Lawmakers Rule Out Tax Increase, Look To Spending Cuts, Tax Exemptions
The co-chairs of the Finance, Revenue, and Bonding Committee said they don’t plan to increase taxes to balance the budget, but they said some of Gov. Dannel P. Malloy’s proposed tax relief, in addition to the $55 refund, may have to be postponed.
Rep. Patricia Widlitz, D-Guilford, said things like the sales tax exemption for over-the-counter drugs and other tax breaks they planned to offer when there was a surplus are under discussion in closed-door budget meetings. She declined to offer specifics about what tax breaks may disappear from the final budget.
The sales tax exemption on over-the-counter drugs would cost the state about $16.5 million in revenue. Exempting part of teachers’ pensions, like Malloy proposed, would cost the state about $23.1 million. Exempting municipal employees from a health insurance tax would cost about $8.7 million.
“All of those things are under discussion,” Widlitz said Monday.
The Office of Policy and Management declined to say exactly how far down its revenue projections are or if they’re different than the Office of Fiscal Analysis, which estimated Monday that revenues are lagging by about $276.9 million.
“The governor said several hundred million dollars and until we have an agreement with OFA on the projection we’d rather not give a number,” said Gian-Carl Casa, undersecretary for legislative affairs with the Office of Policy and Management.
The Office of Policy and Management and the Office of Fiscal Analysis must come to an agreement on revenues by the end of the day Wednesday, April 30.
No matter what happens, “I can tell you one thing, we’re not raising taxes,” Sen. John Fonfara, D-Hartford, said.
Malloy announced Monday that he scrapped plans to use $155 million on a $55 taxpayer refund and make an additional $100 million payment to the state employee pension plan. The two proposals relied on the state ending this fiscal year with a more than $505 million surplus. That surplus has since disappeared as income tax revenue came in lower than estimated since the April 15 deadline.
“I was never concerned about the budget deal revolving around excess revenue,” House Minority Leader Lawrence Cafero, R-Norwalk, said Monday. “What I’m concerned about is the budget itself. That has to be balanced. This deficit or less revenues continues on over the next two days, we’re now beyond excess revenue and we’re hitting into the revenue that was there to merely balance the budget.”
It’s a concern for people like Morna Murray, president and CEO of the Connecticut Community Providers Association. The members of the association are private, nonprofit providers who serve Connecticut’s neediest residents and rely on state funding.
Murray said Saturday that they’ve been pretty concerned about revenue projections and even more concerned that some of the funding for her member organizations may disappear. Murray’s organization opposed the $55 tax refund because it felt any additional money should be spent on service providers.
Even before revenues started to take a nosedive, CCPA was concerned its funding may be on the chopping block. There is concern that about $21 million in funding including about $10 million in state grants for outpatient services for those served by the Department of Mental Health and Addiction Services, $2 million for short-term respite care for children under state care, $4.4 million in residential services for the developmentally disabled, and a $5.5 million boost in Medicaid reimbursements.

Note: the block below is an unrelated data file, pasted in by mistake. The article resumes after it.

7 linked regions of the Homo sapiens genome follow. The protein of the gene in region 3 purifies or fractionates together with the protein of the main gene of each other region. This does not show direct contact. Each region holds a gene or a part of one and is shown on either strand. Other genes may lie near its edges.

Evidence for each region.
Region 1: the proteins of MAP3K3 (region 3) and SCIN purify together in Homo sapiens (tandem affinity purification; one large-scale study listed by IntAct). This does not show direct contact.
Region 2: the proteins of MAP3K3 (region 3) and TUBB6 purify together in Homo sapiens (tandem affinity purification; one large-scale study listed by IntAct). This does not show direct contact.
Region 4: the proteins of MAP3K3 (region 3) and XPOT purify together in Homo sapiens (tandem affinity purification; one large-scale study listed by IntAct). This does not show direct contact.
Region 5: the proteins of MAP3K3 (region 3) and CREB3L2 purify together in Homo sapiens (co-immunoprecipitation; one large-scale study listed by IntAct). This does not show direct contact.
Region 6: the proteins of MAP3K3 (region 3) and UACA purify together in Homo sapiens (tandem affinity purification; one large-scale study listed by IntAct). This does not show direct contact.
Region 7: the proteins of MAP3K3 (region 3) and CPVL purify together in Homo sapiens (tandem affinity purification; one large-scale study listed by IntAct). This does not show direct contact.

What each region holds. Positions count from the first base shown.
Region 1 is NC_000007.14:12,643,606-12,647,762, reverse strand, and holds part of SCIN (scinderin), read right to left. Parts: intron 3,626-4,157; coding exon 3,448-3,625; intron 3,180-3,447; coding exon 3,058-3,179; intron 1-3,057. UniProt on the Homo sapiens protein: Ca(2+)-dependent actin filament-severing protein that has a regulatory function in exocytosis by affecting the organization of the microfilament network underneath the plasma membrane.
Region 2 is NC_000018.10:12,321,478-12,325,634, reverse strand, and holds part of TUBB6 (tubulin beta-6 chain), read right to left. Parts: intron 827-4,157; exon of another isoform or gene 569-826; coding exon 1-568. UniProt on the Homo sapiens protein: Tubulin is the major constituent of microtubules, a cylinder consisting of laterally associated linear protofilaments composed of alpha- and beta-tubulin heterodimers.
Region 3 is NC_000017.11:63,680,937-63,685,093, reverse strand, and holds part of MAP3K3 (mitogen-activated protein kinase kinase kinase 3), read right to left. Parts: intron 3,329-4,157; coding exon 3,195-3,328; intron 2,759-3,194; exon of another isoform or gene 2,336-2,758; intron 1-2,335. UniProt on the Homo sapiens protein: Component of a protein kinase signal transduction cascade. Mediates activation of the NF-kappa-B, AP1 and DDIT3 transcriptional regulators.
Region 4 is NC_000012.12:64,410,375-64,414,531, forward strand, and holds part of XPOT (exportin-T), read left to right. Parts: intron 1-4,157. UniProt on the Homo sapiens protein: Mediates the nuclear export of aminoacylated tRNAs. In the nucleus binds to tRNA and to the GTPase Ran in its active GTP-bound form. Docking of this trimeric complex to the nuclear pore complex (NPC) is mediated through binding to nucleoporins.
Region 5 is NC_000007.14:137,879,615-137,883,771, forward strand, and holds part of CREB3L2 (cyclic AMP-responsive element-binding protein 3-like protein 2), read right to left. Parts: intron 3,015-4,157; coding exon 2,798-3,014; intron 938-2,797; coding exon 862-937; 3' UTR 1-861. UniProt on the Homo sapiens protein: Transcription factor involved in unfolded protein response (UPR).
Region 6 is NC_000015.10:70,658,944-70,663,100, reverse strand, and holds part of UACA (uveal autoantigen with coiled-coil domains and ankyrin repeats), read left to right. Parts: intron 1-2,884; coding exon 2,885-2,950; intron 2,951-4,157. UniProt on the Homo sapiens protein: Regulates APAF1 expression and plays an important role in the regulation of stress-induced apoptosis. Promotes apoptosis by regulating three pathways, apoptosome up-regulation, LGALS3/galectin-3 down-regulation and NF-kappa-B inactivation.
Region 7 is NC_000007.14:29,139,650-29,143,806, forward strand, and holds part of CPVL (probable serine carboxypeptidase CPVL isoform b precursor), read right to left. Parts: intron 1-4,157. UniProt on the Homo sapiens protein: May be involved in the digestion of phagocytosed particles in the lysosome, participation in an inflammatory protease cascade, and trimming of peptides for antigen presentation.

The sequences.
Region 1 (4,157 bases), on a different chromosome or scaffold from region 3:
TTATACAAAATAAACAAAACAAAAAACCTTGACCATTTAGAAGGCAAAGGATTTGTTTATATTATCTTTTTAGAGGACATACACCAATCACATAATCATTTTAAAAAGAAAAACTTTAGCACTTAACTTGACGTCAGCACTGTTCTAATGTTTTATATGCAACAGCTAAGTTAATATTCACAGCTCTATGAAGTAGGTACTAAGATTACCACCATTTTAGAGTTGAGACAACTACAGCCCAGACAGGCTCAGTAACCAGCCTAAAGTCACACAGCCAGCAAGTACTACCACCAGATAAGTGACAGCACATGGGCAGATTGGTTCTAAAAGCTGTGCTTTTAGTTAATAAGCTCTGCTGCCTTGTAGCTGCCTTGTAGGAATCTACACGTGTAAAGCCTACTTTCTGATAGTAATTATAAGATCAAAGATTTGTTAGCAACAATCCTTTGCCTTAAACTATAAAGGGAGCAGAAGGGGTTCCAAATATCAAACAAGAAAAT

“These were not increases,” Murray said.
She said the middle of the year adjustments would be enormously helpful to the population these organizations serve as they work through changes to the health care system and figure out exactly what health reform means for the bottom line.
“Medicaid rates don’t come close to covering the cost of care,” Murray said. “It’s been that way for 20 years and many of these organizations are just holding on.”
She said the providers who offer these services on behalf of the state are “salt of the earth folks who are mission driven, but have to cover the cost of care in order to stay in business.” She said any cut could put one of these providers out of business.
“We remain committed to protect the most vulnerable and I think that’s who Morna is representing,” Sen. Beth Bye, co-chairwoman of the Appropriations Committee, said Monday when asked about the potential cuts.
Bye’s co-chair Rep. Toni Walker of New Haven said “everything is in a holding pattern” until the governor’s budget office and the legislature’s budget office agree on revenue estimates. That won’t happen until Wednesday, April 30.
Widlitz said this is the first year the Finance, Revenue, and Bonding Committee co-chairs are at the budget negotiating table. She said in previous years they were not part of the negotiations when it came to the spending side of the budget. She said that was left up to the Appropriations Committee co-chairs. The budget negotiations are between legislative leaders and Malloy’s administration.
Republican lawmakers are not at the table.
“There’s going to be a lot of tough choices that have to be made and, again, I think we make those choices best when we do them together and not to the exclusion of the Republicans,” Cafero said Monday.
Hugh McQuaid contributed to this report.